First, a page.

December 31st

Three Big Takeaways from IG3 West 2019

Scott Nichols
Scott Nichols

Three Big Takeaways from IG3 West 2019

Three Big Takeaways from IG3 West 2019

By Scott Nichols

From December 9-12, 2019, Reveal joined a diverse group of eDiscovery and legal technology professionals at the IG3 West conference in Newport Beach, California. The intimate gathering focuses on providing a better understanding of best practices, current trends, and emerging technologies in the fields of eDiscovery, information governance, cybersecurity, audit, risk, and compliance, and privacy and data protection. Attendees ranged from small consultants and service providers to medium and large law firms and corporations.

Reveal was fortunate enough to network with law firms and corporations through a series of product demonstrations and informative panels.

Scott Nichols, vice president of global business development at Reveal, moderated a panel at the event titled “SaaS or Vendor: An eDiscovery Conversation.” The session featured a seasoned group of eDiscovery experts on the panel, including:

⦁ David Yerich, director of eDiscovery at UnitedHealth Group
⦁ Marley Jaffe, executive director of legal technology and services at Sony Pictures Entertainment
⦁ Jaime Raba, counsel at Seyfarth Shaw LLP
⦁ Christopher Surdak, executive partner at Gartner; and
⦁ Gordon Calhoun, partner at Lewis Brisbois Bisgaard & Smith LLP

Here are the top-three significant takeaways from the discussion.

1. In-House vs. Outsourced: Both Prevail

There’s no one-size-fits-all solution for corporations when it comes to utilizing SaaS (software as a service) tools. For some, it makes more sense to bring these tools in-house. For other companies, there are more significant benefits to using vendors for things like eDiscovery work. The consensus at the conference was that there would continue to be a need for both models.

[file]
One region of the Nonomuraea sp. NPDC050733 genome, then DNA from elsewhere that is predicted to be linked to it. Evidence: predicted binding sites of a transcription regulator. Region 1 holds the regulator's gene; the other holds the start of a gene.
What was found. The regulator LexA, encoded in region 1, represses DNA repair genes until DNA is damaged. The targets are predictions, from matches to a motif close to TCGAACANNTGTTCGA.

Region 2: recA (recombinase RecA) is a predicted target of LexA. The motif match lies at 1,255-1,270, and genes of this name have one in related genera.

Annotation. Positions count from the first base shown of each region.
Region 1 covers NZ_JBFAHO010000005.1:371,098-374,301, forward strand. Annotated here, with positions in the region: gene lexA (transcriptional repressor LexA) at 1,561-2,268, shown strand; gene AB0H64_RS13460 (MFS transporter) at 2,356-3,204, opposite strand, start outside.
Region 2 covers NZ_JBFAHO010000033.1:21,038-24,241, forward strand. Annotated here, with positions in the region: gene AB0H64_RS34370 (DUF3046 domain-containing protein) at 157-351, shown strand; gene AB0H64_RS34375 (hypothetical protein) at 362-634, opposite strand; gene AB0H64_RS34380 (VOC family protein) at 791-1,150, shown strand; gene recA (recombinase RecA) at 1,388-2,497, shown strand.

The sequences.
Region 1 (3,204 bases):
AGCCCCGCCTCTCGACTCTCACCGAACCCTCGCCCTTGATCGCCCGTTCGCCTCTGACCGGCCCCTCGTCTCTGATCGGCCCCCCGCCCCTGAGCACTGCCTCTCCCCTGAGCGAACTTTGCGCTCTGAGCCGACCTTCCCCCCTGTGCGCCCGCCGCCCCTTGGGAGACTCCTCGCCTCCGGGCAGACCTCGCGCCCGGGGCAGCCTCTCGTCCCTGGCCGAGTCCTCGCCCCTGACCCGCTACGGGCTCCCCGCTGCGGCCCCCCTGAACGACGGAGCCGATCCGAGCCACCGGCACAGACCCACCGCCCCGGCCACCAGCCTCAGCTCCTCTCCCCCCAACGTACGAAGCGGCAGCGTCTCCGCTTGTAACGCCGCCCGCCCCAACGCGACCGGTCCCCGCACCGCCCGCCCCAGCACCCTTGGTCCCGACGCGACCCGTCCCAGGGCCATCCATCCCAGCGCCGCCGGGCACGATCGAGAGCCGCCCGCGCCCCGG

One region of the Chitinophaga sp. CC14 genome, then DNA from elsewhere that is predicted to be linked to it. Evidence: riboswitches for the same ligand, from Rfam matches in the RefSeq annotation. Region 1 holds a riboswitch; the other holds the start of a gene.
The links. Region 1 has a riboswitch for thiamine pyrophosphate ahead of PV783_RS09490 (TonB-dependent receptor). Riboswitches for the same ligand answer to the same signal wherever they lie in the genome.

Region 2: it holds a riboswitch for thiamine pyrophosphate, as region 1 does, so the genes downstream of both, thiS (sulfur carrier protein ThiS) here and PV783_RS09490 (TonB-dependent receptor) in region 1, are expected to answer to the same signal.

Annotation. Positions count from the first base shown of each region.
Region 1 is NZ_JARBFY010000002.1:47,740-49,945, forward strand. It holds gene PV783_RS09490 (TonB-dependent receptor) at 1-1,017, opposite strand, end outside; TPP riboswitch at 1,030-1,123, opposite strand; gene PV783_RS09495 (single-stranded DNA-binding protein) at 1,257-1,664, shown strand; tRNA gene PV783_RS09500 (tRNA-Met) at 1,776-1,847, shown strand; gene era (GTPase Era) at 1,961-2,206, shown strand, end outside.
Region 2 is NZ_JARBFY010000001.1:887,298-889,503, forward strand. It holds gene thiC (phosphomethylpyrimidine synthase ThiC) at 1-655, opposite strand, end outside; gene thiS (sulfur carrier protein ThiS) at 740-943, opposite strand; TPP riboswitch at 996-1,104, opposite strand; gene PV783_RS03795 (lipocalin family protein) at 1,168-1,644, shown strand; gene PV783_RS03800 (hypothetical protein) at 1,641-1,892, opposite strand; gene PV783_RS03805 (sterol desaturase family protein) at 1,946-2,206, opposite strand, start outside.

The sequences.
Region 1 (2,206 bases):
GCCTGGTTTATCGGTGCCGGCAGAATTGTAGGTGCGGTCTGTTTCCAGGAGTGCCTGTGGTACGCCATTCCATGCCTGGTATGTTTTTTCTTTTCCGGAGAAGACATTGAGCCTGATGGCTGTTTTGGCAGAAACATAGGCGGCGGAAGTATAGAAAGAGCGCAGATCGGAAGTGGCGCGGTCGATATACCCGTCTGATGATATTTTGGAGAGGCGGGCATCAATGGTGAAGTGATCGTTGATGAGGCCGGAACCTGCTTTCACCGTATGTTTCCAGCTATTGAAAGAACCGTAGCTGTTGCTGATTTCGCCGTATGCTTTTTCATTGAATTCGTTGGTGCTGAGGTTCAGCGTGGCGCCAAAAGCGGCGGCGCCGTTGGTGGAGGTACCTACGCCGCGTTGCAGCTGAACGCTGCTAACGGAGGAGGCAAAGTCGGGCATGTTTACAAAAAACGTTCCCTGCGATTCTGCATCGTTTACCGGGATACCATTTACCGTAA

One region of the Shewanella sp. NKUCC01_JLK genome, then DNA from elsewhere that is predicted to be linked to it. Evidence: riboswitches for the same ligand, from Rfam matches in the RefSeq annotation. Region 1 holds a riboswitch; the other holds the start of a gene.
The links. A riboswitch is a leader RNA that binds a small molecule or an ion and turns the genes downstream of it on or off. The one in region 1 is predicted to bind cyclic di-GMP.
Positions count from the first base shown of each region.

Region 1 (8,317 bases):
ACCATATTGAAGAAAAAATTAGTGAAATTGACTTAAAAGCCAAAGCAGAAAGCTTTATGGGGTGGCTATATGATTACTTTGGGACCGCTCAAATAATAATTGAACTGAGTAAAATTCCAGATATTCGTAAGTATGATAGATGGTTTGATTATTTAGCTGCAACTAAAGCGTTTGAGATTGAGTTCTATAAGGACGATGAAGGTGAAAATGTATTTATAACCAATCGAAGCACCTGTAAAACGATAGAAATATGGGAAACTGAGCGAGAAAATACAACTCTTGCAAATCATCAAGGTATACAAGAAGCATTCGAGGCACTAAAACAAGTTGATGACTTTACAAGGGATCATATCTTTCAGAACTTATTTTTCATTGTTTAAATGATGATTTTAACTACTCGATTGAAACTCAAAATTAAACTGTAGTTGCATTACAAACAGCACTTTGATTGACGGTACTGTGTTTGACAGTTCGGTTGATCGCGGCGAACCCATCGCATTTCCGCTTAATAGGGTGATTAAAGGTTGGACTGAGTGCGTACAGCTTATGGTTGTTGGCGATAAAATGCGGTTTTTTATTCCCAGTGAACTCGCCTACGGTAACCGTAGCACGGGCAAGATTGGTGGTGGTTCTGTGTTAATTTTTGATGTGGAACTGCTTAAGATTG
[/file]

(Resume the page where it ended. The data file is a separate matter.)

When SaaS tools came to prominence years ago, there were discussions that they would eliminate the need for eDiscovery providers – the reasoning being that SaaS would give law firms and corporations access to all the tools needed. However, that frame of thought has dissolved. Instead, many legal departments and law firms continue to use eDiscovery solution providers and consultants – even if it costs more – because they offer unrivaled experience, expertise, scalability, and software options.

2. eDiscovery Knowledge Matters

Corporations and law firms gain distinct benefits from working with vendors – they provide specific expertise because of their business focus. The knowledge makes them valuable partners in all types of litigation, whether the companies and firms use a vendor’s tools, or a vendor uses the tools of the firm or company. Often, however, it’s the companies and firms that are capitalizing on the tools of the vendors.

eDiscovery providers allow companies and firms on-demand access to a wide variety of tools and processes applicable to different data types. In most instances, these are tools that the firms and companies would not themselves have. Such offerings will always keep vendors relevant and ensure that there’s a need for their services.

3. Variety Makes a Difference

Corporate legal departments and law firms tend to view vendors as providers of a menu of technology and services. Just as people decide on a type of food they want to eat, then on a restaurant, and finally on the exact menu item, most legal professionals approach technology vendors the same way when tackling a new matter. They first determine the type of matter, then which vendor has the appropriate expertise, and then what tools they want to utilize with that vendor.

The conference showed that cost tends to have very little to do with the decision. Instead, the driving factors are expertise and the menu of options a given vendor can provide. Of the range of available services, legal professionals most often seek managed contract review.

Overall, IG3 West showed that there’s no right or wrong way to navigate the decision whether corporations and firms should bring tools in-house or turn to vendors, but that vendors are ultimately involved in all scenarios at some point. We look forward to gaining further insights from our colleagues at future IG3 events.

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